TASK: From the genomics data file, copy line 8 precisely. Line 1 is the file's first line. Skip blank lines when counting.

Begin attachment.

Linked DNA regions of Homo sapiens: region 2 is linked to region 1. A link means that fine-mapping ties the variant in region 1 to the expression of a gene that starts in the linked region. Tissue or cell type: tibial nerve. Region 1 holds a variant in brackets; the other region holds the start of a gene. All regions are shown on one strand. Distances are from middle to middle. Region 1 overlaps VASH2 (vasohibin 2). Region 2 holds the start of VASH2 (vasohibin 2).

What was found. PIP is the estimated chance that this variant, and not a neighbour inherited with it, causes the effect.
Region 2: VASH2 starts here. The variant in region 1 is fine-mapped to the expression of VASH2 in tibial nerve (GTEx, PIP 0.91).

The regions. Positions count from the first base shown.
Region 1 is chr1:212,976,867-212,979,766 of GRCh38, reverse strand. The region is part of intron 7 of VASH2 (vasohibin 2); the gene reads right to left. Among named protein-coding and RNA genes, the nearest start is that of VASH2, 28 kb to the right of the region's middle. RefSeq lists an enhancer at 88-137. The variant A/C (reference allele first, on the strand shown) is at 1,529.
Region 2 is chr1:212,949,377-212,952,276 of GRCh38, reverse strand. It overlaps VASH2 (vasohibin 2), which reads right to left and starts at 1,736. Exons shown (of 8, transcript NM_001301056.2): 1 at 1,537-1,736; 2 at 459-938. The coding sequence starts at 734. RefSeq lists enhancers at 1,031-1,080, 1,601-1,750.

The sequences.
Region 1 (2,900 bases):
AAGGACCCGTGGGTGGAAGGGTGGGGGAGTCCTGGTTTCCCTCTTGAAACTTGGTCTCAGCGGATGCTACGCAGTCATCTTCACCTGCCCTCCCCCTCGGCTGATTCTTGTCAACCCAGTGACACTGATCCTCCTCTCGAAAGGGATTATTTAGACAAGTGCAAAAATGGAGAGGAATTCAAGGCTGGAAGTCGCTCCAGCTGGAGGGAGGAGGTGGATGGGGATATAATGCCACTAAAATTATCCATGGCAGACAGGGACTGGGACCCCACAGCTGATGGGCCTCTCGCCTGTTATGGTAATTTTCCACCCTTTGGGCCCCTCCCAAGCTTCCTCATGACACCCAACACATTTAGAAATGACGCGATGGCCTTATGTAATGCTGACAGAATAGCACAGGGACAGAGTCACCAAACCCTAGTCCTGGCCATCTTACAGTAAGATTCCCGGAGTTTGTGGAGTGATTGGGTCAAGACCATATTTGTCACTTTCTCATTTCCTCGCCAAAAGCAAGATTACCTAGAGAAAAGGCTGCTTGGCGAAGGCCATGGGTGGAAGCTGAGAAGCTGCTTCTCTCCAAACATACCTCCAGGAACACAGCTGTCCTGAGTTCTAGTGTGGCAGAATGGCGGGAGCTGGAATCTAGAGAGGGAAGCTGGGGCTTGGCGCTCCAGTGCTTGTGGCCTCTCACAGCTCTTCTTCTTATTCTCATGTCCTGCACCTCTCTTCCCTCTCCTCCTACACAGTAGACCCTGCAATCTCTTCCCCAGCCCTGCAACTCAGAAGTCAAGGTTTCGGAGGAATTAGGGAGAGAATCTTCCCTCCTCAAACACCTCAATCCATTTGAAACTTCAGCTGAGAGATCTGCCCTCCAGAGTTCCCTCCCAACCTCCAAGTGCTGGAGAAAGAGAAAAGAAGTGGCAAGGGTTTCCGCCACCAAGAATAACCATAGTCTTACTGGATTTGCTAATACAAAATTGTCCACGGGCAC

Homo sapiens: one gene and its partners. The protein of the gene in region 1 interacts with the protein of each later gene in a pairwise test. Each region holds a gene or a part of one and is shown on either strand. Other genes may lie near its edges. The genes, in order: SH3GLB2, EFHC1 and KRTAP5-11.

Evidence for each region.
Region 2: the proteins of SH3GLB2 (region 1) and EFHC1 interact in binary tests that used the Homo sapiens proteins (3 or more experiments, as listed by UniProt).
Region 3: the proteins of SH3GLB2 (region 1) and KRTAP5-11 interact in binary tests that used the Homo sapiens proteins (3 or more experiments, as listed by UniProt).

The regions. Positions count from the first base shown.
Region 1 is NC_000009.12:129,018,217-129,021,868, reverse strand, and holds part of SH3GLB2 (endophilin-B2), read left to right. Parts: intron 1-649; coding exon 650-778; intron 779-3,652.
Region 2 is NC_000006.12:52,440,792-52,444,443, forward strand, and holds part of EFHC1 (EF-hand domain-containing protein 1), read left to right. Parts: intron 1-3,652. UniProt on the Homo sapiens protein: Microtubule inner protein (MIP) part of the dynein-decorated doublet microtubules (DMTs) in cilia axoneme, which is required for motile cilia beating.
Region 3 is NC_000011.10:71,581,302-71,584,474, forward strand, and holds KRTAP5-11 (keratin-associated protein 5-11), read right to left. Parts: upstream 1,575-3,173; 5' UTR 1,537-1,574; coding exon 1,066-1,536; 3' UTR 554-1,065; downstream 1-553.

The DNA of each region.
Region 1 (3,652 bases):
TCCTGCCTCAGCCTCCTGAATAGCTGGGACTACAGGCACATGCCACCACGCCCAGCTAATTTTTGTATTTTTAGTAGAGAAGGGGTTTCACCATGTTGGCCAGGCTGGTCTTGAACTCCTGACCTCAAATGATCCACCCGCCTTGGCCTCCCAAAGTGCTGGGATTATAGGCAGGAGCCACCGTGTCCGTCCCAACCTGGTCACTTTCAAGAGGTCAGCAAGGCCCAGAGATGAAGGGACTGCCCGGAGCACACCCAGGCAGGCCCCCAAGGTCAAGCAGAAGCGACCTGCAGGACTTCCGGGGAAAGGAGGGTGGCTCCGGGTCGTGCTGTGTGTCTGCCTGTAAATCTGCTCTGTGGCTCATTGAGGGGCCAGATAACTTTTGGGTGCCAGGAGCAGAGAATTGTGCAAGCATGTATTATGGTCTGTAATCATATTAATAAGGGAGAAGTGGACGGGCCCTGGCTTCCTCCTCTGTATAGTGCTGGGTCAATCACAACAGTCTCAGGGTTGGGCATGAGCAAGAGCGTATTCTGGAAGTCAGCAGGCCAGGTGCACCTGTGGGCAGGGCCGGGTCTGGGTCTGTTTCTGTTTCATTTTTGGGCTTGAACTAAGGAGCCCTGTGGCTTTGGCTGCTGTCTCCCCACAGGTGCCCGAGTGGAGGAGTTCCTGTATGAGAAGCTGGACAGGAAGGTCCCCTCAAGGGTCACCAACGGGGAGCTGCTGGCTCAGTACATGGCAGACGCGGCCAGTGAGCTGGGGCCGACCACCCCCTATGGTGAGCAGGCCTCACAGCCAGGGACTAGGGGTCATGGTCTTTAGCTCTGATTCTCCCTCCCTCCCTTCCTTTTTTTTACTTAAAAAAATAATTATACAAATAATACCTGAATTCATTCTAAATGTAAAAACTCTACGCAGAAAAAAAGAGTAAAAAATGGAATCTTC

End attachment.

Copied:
Region 1 (2,900 bases):